Let’s get one thing straight, this game could easily drive a person to homicide if it was left to game-play alone. Agent York moves with all the ease and grace of a wardrobe full of sand. The button set-up is clumsy and counter-intuitive, for example, during combat you have to hold RT to aim your gun, LT to lock on to a target and A to fire the gun. It feels wrong, and if it was play tested while at least semi-conscious they would have noticed.
The driving mechanics were almost certainly designed by a sociopath with absolute chaos on his agenda. No vehicle is even in the slightest way manoeuvrable or within a human beings capacity to control. You’ll find yourself engine deep in shrubbery every time you take a corner, and it’ll take an extremely skilful ten-point turn to free yourself. Deadly Premonition also utilises (at many, many points) a clumsy Quick Time Event mechanic when you’re being grappled by an enemy, or when you’re trying to escape from the ‘Raincoat Killer’, that at worst is unresponsive and repetitive and grinding at best.
One of it’s saving graces, however, is the bonkers and often unintentionally hilarious soundtrack, which features everything from free-form progressive Jazz, to melodic haunting guitar, to the frankly legendary ‘Whistle Theme’ that will live in your memory for the rest of time. Three or four of these songs are laid out in a constant bed behind any dialogue, driving you almost to the point of wishing Jazz itself was never invented. It also has an uncanny ability to drop a jaunty, upbeat number into extremely inappropriate places, such as the discussion of bodily mutilation or mass slaughter. It’s about as jarring and awkward as playing Yakety Sax at a funeral.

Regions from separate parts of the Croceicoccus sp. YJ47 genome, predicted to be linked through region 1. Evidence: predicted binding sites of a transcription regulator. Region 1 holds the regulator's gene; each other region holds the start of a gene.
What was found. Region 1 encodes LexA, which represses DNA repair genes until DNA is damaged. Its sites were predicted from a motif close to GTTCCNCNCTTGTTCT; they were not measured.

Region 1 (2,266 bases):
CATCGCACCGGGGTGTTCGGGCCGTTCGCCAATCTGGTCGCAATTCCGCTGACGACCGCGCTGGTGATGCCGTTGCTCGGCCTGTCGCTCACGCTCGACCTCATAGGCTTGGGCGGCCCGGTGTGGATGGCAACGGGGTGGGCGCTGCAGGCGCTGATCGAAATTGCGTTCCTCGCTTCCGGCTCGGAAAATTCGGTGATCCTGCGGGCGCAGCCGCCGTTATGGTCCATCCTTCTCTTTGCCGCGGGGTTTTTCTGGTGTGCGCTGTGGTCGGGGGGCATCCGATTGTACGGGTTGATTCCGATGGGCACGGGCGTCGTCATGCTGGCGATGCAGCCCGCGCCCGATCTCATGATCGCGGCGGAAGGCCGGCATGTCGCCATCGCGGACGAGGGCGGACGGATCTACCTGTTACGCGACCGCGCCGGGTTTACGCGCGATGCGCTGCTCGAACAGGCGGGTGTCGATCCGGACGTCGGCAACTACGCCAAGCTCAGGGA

Sure, nothing written so far sounds like the ingredients of great Game Pie, right? Right. But here’s the thing: In terms of gameplay, sound, control, presentation and execution, Deadly Premonition is a resounding failure. In terms of originality, charm and character? It’s a total success. Nutcase developer SWERY has achieved something magical in that a game this frustrating to play is somehow so endearing that you forgive almost all of the faults it has. It certainly helps that above everything else, Deadly Premonition is crazier than that old lady with the cats who lives down the road.